Robin Arseneault: Falling Off The Log

July 23 - December 18, 2022

Robin Arseneault’s work fights with itself. It is performative, provocative, and luxurious one minute, and silly, self-deprecating, and raw the next. Layers of meaning are first constructed—often through sketches, small collages of found photographs, and ink drawings— then information is intentionally wiped away, removed, torn apart, or erased. The final work emerges from the tension between finding stability and the absurdity or inevitability of destruction that her process requires.

Central to this exhibition are twelve large sculptures that started from a set of small palm-sized pieces of driftwood purchased from an online estate sale of a recently deceased artist from New York City. Initially attracted by their individual shapes as well as their collective potential to signify a kind of language, after receiving the box of driftwood, Arseneault immediately wanted to push the boundaries of scale, to move them away from something precious to hold, to something more emblematic of or relational to the entire body. A parallel interest in choreography and the ways in which dance implicates our bodies into dialogue with one another found affinity with this new material. Arseneault takes the duet or dancing couple as a starting gesture, then conceives of a separation or more violent tearing apart, which highlights many of the artist’s conceptual concerns: the imperfection of material, the instability of form, and the incongruous nature of relationships.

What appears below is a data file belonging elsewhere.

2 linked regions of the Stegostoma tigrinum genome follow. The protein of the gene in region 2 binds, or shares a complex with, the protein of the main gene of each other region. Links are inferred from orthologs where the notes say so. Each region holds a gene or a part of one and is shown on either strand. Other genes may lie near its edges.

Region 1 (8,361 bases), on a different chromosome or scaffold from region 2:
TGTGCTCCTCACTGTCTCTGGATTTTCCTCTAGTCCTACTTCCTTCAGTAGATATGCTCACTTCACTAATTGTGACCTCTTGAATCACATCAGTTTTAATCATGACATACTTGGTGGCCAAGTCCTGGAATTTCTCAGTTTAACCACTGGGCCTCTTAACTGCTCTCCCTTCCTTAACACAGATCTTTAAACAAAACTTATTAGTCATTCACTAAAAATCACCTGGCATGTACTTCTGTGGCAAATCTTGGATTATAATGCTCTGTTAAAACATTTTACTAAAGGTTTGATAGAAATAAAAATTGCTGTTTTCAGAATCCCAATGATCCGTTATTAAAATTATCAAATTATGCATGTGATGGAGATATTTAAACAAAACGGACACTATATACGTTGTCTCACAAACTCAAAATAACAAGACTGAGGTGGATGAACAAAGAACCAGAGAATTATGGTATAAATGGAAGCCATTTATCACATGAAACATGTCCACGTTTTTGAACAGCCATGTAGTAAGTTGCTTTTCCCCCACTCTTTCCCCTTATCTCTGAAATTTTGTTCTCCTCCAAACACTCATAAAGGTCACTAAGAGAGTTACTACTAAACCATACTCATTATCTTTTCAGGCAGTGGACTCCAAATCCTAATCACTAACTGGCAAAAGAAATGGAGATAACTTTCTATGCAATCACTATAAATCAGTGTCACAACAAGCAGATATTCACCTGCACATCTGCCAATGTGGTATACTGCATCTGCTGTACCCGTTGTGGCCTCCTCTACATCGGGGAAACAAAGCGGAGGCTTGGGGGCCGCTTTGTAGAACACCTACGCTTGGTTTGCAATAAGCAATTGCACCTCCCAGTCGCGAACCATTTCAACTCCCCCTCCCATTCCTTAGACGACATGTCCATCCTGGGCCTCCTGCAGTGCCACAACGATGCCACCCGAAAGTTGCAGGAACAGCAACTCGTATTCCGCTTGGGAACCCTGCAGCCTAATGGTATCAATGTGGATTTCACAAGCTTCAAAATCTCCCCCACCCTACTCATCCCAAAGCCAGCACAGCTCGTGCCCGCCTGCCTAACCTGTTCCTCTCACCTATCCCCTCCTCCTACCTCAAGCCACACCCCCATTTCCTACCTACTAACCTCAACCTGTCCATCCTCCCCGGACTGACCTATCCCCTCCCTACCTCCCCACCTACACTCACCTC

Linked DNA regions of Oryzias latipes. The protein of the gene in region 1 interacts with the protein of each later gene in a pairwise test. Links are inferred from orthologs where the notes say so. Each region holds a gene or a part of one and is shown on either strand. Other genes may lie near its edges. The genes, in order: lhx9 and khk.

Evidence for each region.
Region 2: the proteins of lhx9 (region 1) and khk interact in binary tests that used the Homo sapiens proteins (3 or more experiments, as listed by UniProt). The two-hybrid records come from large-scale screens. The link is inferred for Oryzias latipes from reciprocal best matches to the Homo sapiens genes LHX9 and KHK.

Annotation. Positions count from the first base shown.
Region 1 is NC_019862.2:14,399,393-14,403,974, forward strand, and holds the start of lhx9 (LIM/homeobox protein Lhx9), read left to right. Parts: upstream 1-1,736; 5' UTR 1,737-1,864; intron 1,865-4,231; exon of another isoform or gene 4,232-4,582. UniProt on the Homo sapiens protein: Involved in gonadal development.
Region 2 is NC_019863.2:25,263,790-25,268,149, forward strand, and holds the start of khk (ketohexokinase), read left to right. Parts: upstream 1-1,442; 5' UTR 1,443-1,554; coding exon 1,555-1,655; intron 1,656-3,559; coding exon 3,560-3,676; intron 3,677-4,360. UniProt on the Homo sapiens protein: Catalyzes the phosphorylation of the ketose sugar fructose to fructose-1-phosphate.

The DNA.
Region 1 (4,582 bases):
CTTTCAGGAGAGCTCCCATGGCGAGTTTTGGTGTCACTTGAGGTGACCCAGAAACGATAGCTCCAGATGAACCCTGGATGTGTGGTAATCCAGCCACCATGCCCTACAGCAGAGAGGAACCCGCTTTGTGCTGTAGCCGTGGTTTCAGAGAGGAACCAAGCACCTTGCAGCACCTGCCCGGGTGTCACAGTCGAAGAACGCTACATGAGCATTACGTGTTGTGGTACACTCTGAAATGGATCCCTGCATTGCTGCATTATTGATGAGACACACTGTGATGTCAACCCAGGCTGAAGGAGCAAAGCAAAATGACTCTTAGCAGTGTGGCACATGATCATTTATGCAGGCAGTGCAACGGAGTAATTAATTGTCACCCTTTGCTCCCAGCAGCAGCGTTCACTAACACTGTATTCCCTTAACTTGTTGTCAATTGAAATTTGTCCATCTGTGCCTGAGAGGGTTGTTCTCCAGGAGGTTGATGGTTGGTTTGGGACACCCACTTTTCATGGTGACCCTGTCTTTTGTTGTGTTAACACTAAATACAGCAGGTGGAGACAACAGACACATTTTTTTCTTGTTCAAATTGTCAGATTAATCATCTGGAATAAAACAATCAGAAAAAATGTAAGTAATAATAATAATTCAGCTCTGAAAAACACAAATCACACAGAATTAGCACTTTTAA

Much like the title of the exhibition, Falling Off The Log, Arseneault’s work embraces failure—the shuffling, twisting, tripping-into-a-fall-as-one-exits-the-stage kind of failure that is equally pathetic as it is hilarious. Yet the work is also guarded, and carries an emotional depth that does not define nor reveal its source; it only suggests that it lies somewhere in between the ripped seam that divides one into two, between the friction of two bodies, in the moment between balancing then falling.

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